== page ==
This blog was originally published on July 3rd, 2019.
Fourth of July, the national celebration of combustion, presents an opportunity for atonement…. Maybe an Independence Day meal of pan-fried potatoes and grilled peaches seems un-American. But the tradition of backyard grilling isn’t exactly Jeffersonian in pedigree.
Brian Palmer, “Fire Up the Grill, Not the Atmosphere.” New York Times, June 29, 2011.
That was the New York Times then. Here is the latest:
“The barbecue season has arrived,” stated Eduardo Garcia at the Times’s Climate Fwd blogsite earlier this summer. Amid the good food and drink, he confesses, “I couldn’t help thinking about the smoke that came from my friend’s charcoal grill.”
Garcia explains in “Plan a Climate Friendly Cookout”:
Does that smoke contain high levels of greenhouse gases? …. [Expert Eric Johnson] said charcoal grills typically generate three times as much greenhouse emissions than gas for the same cooking job…. He found that a typical charcoal grilling session emits as much carbon dioxide as driving a car for roughly 26 miles.
That may not sound like a lot. But, consider the fact that approximately 90 million Americans own a charcoal grill. “These things add up in the end,” Mr. Johnson said.
Yes, our everyday, self-interested activities “add up.” But carbon dioxide (CO2) is the gas of life—and a gas of pleasure when it comes to smoked meats because of superior flavor and a better sear.
Garcia has more concern:
Not all charcoal comes from renewable resources, and the accelerants that are often used to start a charcoal fire are usually made of fossil fuels.
Organizing an environmentally friendly barbecue is also about serving food and drinks in compostable or reusable plates and cups, reducing food waste by planning ahead and favoring grilled vegetables over meat.
Is there anything the eco-authorities-qua-authoritarians leave alone? The NYT series promotes carbon guilt in all sorts of other ways, from how you wash your car (not by hand) to how to green your lawn (reduce it!) to how to boil water (not sure, “be vigilant”).
Drive a car? Roll down the windows even in the heat, consider driving no more than 60 on the highway, and “consider walking, biking or taking the bus when feasible.”
What are you eating in reference to climate change? “A lot of home cooks have been left paralyzed at the stove or in the marketplace,” notes Times Food editor Sam Sifton,
… choosing between the farmed salmon and the pasture-raised chicken, the organic tofu, the fair-trade coffee, the heritage carrots. Which is best or safest for the environment? Which hurts it the least? What, in general, are we supposed to buy and cook, if we want to help reduce our carbon footprints, the carbon footprints of our nation, our world?
Tik Root of the Times complains that “many animal products have an outsize environmental footprint.” Beef is the worst, but second, surprisingly, is dairy products, even ahead of pork and chicken. Are you prepared to try oak milk, pea milk, yellow-split-pea yogurt?
How about your morning cup of coffee? Bad news according to Root: “There’s deforestation to grow more beans, the shipping emissions that come from moving them to market and the resources that go into packaging.” So skip the pods. Don’t use a filter. “Best yet,” he adds, “try cold brew.”
How about roses for that special occasion? Bad for the climate again, according to the Times. Growing them is “a thirsty, pesticide-heavy endeavor.” This perishable requires refrigeration. Greenhouses are a big no-no for their energy use. So maybe just skip Valentine’s Day “to show the planet a little love too.”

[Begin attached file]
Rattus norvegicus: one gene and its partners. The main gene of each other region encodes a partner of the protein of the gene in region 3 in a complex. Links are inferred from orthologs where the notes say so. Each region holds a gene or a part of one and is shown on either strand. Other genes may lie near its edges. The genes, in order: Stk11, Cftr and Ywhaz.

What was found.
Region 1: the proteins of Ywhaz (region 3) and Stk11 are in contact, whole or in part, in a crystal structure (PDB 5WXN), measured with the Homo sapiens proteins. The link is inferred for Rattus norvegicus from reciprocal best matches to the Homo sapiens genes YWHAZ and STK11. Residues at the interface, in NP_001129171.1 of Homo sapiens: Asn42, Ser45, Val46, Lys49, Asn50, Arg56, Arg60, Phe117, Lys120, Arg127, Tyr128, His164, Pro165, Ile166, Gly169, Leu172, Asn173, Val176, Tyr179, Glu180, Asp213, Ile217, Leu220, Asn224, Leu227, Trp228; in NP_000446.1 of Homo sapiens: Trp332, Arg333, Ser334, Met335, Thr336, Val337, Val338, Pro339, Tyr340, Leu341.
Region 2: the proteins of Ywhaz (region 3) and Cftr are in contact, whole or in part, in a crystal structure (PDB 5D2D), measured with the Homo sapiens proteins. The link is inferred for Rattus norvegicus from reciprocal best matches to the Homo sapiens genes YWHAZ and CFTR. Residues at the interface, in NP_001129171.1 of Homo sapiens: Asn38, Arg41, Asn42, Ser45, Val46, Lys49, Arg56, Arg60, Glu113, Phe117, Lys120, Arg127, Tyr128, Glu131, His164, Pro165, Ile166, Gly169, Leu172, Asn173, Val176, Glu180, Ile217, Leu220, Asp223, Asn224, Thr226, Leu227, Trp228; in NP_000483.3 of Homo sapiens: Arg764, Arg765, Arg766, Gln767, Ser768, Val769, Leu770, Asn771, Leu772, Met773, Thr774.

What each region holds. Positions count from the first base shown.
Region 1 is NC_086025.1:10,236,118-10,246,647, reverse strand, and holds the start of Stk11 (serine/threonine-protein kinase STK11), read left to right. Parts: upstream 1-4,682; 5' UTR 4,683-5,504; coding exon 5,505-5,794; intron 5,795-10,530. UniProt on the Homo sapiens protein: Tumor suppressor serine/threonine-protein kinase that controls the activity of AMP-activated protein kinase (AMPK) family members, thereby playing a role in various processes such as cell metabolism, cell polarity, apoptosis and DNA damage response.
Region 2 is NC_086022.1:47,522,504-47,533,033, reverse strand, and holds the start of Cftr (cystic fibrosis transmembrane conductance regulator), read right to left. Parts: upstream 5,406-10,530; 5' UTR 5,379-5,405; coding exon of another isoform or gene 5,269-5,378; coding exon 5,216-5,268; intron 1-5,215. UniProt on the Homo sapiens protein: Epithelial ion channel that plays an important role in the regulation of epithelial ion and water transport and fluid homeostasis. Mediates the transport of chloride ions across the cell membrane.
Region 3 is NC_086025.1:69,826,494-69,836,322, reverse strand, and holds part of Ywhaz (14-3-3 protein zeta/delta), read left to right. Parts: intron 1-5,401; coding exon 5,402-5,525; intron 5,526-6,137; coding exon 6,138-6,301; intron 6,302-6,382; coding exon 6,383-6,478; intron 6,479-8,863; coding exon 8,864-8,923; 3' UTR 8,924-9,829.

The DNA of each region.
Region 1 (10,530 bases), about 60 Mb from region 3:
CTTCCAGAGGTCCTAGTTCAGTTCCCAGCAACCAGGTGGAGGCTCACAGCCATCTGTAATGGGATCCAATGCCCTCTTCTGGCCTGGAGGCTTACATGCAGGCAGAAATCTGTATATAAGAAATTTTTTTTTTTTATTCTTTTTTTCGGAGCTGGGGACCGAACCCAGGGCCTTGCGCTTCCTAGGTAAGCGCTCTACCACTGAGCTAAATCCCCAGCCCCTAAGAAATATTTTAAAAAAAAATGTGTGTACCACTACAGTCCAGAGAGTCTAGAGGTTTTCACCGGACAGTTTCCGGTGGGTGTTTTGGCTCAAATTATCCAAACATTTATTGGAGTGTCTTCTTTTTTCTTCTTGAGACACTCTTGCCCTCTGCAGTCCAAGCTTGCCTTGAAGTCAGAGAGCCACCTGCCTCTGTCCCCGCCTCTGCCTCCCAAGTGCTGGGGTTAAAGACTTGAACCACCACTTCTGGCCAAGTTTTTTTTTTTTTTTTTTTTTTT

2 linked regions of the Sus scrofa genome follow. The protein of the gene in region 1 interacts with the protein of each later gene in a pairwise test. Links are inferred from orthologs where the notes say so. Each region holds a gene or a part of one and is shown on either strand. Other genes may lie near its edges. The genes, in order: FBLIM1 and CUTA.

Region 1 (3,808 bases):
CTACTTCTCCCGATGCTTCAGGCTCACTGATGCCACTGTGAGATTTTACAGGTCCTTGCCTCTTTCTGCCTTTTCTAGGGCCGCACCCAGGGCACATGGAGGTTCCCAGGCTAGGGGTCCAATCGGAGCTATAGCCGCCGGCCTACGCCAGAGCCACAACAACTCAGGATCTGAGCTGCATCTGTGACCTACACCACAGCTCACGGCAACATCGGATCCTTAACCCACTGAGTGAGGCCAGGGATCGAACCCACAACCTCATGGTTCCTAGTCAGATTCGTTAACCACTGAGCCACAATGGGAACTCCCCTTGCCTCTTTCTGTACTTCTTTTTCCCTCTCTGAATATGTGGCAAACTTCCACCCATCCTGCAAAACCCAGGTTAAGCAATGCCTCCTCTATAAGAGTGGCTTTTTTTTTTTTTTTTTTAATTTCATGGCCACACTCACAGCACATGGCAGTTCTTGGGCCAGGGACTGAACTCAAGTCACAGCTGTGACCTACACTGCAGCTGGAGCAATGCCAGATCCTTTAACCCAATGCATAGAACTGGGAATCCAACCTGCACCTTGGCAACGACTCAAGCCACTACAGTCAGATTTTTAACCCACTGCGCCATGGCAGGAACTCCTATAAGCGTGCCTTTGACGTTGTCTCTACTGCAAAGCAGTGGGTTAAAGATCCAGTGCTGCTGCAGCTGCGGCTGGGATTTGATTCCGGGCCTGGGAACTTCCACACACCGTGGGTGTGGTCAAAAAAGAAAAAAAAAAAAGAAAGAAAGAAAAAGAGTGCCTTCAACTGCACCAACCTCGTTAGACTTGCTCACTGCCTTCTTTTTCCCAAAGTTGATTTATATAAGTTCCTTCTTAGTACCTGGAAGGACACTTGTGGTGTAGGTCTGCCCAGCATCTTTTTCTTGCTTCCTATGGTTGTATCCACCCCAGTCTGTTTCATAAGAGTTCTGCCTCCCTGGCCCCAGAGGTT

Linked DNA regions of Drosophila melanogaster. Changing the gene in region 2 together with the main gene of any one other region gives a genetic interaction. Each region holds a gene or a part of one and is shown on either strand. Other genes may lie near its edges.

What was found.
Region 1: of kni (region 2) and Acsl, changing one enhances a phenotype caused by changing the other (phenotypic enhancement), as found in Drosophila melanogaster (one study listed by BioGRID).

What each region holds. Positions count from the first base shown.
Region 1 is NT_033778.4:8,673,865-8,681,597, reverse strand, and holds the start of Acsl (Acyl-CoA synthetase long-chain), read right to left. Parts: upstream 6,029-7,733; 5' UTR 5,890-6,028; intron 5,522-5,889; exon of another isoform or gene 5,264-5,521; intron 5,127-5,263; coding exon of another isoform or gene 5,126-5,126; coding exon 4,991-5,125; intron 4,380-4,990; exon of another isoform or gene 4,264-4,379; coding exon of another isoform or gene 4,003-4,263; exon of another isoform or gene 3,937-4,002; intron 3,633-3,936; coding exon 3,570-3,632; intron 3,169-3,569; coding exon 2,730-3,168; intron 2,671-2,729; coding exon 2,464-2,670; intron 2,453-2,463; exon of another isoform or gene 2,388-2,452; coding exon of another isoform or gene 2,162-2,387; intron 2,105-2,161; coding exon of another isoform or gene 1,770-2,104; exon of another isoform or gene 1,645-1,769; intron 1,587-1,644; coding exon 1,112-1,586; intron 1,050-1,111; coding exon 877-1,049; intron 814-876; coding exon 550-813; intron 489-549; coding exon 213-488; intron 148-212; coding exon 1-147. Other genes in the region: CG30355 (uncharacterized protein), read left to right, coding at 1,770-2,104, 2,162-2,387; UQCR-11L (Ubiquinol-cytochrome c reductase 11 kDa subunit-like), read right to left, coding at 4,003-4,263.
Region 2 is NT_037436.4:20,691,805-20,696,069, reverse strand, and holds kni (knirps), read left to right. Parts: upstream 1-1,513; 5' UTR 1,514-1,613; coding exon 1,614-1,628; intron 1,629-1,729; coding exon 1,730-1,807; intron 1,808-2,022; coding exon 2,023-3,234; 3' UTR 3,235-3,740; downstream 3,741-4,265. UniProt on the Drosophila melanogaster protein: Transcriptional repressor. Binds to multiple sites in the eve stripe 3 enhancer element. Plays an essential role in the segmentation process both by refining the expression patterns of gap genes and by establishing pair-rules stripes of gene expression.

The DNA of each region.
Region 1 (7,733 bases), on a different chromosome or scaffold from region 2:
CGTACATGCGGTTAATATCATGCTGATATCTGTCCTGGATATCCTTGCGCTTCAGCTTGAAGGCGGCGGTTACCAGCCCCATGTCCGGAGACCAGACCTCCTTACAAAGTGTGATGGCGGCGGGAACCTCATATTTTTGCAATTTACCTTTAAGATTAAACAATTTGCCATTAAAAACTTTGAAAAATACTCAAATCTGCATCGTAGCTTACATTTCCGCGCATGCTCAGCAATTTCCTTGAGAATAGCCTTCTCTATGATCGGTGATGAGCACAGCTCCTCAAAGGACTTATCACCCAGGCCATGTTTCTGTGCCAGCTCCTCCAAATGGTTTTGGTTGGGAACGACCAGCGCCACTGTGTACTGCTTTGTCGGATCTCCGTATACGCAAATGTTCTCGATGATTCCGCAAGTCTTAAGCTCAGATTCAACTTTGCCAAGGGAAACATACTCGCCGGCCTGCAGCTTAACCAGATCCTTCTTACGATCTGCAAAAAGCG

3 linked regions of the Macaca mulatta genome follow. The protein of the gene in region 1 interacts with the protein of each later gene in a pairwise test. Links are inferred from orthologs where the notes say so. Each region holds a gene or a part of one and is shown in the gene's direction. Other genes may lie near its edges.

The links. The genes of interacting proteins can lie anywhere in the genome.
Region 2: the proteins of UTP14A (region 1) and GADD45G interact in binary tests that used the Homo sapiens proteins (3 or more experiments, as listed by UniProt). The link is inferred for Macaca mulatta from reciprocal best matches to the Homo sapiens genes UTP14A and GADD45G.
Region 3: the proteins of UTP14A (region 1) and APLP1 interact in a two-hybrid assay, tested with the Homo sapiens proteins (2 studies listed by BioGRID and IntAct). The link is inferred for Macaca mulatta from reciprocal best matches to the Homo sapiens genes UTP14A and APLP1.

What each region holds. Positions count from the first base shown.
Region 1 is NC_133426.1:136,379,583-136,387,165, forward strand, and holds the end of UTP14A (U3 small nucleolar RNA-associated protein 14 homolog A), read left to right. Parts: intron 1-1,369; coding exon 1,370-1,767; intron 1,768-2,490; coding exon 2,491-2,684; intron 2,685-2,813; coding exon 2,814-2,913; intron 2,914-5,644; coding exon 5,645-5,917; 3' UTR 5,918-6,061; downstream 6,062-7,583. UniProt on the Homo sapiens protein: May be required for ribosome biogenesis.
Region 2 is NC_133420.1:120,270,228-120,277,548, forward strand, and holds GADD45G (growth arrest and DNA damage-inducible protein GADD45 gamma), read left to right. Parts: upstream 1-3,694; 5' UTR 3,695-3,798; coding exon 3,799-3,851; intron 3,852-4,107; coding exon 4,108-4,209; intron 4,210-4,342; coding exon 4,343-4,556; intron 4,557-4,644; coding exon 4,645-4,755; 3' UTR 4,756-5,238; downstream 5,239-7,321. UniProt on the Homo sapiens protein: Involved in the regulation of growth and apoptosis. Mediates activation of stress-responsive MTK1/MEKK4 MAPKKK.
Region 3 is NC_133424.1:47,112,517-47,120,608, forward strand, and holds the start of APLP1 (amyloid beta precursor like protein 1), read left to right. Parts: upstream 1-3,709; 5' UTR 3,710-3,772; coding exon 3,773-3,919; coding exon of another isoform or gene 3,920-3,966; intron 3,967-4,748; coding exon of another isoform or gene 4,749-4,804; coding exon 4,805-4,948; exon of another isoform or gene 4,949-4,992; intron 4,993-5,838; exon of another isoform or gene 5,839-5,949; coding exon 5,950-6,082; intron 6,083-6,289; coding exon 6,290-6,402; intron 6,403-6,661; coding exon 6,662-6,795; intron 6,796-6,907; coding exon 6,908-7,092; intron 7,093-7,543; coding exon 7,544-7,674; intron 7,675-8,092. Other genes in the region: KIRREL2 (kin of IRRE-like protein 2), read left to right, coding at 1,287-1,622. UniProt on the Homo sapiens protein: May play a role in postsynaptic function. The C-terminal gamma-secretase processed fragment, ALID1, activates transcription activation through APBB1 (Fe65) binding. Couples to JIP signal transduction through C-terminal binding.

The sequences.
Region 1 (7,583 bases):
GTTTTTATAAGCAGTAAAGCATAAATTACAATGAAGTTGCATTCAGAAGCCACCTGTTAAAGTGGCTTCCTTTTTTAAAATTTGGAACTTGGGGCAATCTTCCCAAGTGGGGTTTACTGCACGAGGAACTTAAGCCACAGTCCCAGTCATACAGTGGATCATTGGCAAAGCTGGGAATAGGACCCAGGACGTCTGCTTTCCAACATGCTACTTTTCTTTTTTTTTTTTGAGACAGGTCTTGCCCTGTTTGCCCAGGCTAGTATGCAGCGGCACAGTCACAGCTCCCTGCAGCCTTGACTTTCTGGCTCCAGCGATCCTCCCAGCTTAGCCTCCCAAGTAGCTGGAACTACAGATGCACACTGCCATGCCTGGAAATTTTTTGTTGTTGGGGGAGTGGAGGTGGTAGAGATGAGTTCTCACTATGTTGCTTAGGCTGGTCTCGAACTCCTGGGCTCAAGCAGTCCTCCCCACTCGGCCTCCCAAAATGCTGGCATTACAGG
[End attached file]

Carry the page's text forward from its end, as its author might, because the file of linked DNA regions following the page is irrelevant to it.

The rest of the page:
Carbon guilt and eco-snooping is international too. In Sweden, the “flight shame” movement tries to get people to take the train or bus for long trips, as if time and convenience do not matter.
More Regulation in Waiting
What is worrisome is that the lifestyle busy-bodies would happily use government means to reach your store, pantry, and refrigerator. The Deep Decarbonization Pathways Project calculates that the average American needs to reduce his or her annual “carbon footprint” from today’s 18.3 tons to 1.9 tons by 2050 as part of the global effort to limit the estimated anthropogenic temperature rise to 2˚C or less.
In this regard, Columbia University’s Earth Institute has “the 35 easiest ways” to begin such a reduction, ranging from meatless days to buying vintage/recycled cloths to No. 35: “vote!” and “let your representative know you want them to take action to phase out fossil fuels use and decarbonize the country as fast as possible.”
Alternatively, David Roberts argues at Vox, “just don’t be rich.” He notes, “Climate change simply does not fit well in the individual-choices frame,” suggesting a personal market failure that needs more government to correct. Since the “very ones whose choices matter most seem least inclined to cut back on consumption,”
The obvious and most direct approach to addressing the role of individual choices in climate change is to tax the consumptive choices of the wealthy. For now, and for the foreseeable future, carbon emissions rise with wealth. Redistributing wealth down the income scale, ceteris paribus, reduces lifestyle emissions.
In a free society, personal choices are made for reasons of health, safety, convenience, quality, and affordability. Time is as important as dollars. Quality is valued over lesser substitutes. Self-sacrifice for some other person’s notion of good is not very motivating.
When grilling this special week, go for the gusto. Charcoal is fine, and don’t forget the taste from smoke using wood chips such as oak, hickory, maple, pecan, and mesquite. There is plenty of energy; and the climate will not notice and is otherwise not in peril.